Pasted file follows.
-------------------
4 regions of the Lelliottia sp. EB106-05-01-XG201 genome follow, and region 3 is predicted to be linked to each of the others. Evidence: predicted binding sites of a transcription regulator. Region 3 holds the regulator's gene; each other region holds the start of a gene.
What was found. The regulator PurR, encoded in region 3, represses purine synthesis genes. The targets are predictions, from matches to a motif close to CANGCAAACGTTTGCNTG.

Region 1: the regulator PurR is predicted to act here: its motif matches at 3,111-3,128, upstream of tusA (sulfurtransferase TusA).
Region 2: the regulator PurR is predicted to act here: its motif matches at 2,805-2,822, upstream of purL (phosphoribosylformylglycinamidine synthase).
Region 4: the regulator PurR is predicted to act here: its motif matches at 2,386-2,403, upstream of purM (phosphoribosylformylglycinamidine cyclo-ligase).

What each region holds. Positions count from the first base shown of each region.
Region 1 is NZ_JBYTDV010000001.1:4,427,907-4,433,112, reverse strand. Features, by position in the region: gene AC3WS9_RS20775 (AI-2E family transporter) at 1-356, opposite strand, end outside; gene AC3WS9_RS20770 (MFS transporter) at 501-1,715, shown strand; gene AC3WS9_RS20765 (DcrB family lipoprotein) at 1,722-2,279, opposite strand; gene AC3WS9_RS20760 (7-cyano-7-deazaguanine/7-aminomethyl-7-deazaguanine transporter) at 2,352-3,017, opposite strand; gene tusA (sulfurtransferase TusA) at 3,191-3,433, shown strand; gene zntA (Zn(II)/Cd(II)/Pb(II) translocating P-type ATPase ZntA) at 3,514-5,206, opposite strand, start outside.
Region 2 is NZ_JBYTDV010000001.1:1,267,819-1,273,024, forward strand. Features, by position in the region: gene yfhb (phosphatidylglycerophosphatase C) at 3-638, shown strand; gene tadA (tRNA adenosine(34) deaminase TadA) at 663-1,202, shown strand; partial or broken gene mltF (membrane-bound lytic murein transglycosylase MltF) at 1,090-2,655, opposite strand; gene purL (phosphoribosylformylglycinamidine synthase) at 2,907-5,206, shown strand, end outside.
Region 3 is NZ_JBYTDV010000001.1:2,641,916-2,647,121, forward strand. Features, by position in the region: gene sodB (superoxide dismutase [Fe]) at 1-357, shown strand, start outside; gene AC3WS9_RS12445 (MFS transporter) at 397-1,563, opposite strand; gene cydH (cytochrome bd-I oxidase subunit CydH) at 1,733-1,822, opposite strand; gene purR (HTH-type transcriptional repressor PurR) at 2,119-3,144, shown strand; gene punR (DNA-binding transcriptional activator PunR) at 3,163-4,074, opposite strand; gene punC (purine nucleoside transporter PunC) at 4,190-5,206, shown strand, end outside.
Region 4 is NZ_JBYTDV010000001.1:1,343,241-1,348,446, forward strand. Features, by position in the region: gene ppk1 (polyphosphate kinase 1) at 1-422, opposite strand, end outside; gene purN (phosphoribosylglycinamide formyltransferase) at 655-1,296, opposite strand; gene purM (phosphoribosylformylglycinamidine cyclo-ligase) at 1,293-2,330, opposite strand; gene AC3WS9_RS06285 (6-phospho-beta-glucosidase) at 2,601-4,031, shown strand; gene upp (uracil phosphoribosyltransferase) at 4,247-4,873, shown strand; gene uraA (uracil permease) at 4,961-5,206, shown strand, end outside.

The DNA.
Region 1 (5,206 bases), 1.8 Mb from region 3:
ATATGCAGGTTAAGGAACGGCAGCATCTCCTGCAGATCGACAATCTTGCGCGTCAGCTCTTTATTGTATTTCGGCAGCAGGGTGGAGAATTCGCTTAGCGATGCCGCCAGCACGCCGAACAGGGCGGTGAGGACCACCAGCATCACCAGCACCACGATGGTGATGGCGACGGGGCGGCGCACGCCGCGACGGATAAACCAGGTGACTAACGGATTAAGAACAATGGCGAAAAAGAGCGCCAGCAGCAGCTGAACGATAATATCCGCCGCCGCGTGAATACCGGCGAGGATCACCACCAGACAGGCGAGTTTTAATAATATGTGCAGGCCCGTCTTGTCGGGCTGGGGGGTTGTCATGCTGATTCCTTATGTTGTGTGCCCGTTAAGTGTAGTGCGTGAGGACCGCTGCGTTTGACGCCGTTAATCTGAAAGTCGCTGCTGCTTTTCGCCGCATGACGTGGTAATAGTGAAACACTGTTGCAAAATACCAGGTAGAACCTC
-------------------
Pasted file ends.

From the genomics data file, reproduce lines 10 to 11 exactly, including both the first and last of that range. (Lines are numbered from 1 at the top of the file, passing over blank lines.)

Region 4 is NZ_JBYTDV010000001.1:1,343,241-1,348,446, forward strand. Features, by position in the region: gene ppk1 (polyphosphate kinase 1) at 1-422, opposite strand, end outside; gene purN (phosphoribosylglycinamide formyltransferase) at 655-1,296, opposite strand; gene purM (phosphoribosylformylglycinamidine cyclo-ligase) at 1,293-2,330, opposite strand; gene AC3WS9_RS06285 (6-phospho-beta-glucosidase) at 2,601-4,031, shown strand; gene upp (uracil phosphoribosyltransferase) at 4,247-4,873, shown strand; gene uraA (uracil permease) at 4,961-5,206, shown strand, end outside.

The DNA.